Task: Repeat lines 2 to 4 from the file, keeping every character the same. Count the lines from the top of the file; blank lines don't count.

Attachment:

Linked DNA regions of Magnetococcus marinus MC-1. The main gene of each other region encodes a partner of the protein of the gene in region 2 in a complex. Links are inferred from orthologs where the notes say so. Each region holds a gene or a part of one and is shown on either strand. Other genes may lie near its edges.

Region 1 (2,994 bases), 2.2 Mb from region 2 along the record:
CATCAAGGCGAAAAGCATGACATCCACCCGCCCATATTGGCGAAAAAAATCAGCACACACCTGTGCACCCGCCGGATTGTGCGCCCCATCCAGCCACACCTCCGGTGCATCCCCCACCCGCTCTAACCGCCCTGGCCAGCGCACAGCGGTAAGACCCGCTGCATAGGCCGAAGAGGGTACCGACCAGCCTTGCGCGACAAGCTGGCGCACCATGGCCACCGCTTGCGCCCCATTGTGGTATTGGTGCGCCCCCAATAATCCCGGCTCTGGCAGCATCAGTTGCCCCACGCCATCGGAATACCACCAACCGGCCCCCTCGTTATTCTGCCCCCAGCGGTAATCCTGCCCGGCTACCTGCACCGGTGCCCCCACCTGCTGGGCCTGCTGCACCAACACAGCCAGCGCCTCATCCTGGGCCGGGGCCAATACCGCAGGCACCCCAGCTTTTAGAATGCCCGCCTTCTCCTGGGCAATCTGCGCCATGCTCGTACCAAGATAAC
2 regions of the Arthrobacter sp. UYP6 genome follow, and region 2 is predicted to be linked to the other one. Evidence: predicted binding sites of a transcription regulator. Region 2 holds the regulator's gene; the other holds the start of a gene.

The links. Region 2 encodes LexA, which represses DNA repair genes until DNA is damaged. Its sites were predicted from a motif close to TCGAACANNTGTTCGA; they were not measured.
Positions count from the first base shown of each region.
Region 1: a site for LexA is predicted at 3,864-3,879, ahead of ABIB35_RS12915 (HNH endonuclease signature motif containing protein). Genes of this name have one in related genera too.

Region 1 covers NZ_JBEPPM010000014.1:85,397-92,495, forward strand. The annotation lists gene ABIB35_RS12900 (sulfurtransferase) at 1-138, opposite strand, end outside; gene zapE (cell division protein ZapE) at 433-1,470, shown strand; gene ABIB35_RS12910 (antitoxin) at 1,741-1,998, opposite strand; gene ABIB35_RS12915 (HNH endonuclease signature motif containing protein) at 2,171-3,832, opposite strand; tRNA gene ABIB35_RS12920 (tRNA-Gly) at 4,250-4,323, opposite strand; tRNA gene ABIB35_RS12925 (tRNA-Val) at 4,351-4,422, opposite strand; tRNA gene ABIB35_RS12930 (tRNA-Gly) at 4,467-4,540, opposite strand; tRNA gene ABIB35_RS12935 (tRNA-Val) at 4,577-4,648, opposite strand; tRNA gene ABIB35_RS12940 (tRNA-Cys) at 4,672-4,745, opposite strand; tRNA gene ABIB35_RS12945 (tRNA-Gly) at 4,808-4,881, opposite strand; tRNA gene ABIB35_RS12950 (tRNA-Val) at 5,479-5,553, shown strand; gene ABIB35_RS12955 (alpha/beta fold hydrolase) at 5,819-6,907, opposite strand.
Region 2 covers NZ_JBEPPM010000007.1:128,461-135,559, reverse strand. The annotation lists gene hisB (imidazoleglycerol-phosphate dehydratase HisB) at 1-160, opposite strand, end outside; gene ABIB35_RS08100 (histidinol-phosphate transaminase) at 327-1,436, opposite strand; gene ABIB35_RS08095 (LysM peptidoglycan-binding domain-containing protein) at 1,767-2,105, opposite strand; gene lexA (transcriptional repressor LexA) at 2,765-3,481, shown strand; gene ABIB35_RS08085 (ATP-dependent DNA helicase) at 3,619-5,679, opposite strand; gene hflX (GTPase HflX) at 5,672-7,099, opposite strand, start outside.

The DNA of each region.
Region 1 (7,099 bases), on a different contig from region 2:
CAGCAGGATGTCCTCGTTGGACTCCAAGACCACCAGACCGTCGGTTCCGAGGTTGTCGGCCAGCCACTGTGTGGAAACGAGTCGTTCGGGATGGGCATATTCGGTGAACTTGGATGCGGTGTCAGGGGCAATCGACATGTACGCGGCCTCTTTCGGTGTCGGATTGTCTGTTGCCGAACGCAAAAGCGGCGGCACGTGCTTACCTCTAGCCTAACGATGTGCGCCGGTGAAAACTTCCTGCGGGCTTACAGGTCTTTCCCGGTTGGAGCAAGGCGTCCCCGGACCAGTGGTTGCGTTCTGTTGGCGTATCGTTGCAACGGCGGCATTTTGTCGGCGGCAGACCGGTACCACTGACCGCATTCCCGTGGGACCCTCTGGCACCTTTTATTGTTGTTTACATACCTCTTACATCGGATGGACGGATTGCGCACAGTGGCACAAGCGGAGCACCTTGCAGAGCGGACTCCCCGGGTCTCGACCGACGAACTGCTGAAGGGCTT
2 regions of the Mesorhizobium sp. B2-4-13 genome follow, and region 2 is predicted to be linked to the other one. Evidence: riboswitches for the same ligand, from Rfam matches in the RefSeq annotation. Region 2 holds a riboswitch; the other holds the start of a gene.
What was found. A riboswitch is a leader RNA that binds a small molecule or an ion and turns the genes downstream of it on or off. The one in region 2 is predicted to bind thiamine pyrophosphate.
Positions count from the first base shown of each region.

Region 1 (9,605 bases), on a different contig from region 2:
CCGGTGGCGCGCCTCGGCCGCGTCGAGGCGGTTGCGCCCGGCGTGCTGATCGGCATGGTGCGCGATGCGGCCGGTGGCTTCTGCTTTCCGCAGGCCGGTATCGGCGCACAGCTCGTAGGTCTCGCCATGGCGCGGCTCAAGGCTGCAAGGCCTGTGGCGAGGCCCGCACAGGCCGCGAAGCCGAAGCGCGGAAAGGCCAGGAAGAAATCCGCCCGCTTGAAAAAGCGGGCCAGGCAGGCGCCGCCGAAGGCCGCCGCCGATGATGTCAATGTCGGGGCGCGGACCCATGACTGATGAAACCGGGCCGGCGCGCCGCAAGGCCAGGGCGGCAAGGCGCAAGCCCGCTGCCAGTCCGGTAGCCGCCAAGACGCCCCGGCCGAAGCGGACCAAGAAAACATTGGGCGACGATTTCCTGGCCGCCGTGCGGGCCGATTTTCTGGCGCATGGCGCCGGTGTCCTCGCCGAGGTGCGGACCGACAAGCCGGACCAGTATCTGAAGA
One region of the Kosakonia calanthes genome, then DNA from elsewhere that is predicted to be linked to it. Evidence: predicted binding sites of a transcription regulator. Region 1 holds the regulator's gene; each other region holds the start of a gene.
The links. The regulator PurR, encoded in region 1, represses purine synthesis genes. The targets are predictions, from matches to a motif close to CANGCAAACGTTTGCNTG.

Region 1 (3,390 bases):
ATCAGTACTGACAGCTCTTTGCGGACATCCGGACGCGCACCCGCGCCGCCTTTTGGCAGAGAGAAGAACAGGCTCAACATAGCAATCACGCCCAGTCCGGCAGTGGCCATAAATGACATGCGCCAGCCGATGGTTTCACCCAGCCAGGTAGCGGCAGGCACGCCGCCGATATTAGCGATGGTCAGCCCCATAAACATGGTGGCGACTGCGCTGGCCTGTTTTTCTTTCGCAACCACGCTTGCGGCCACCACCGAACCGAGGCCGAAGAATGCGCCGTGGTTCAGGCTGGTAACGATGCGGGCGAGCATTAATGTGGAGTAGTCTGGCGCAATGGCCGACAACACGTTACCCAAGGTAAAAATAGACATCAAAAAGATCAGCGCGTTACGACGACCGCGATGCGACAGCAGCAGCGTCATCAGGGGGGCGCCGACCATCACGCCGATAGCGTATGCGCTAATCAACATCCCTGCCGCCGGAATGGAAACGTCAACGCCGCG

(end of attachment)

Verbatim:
Region 1 (2,994 bases), 2.2 Mb from region 2 along the record:
CATCAAGGCGAAAAGCATGACATCCACCCGCCCATATTGGCGAAAAAAATCAGCACACACCTGTGCACCCGCCGGATTGTGCGCCCCATCCAGCCACACCTCCGGTGCATCCCCCACCCGCTCTAACCGCCCTGGCCAGCGCACAGCGGTAAGACCCGCTGCATAGGCCGAAGAGGGTACCGACCAGCCTTGCGCGACAAGCTGGCGCACCATGGCCACCGCTTGCGCCCCATTGTGGTATTGGTGCGCCCCCAATAATCCCGGCTCTGGCAGCATCAGTTGCCCCACGCCATCGGAATACCACCAACCGGCCCCCTCGTTATTCTGCCCCCAGCGGTAATCCTGCCCGGCTACCTGCACCGGTGCCCCCACCTGCTGGGCCTGCTGCACCAACACAGCCAGCGCCTCATCCTGGGCCGGGGCCAATACCGCAGGCACCCCAGCTTTTAGAATGCCCGCCTTCTCCTGGGCAATCTGCGCCATGCTCGTACCAAGATAAC
2 regions of the Arthrobacter sp. UYP6 genome follow, and region 2 is predicted to be linked to the other one. Evidence: predicted binding sites of a transcription regulator. Region 2 holds the regulator's gene; the other holds the start of a gene.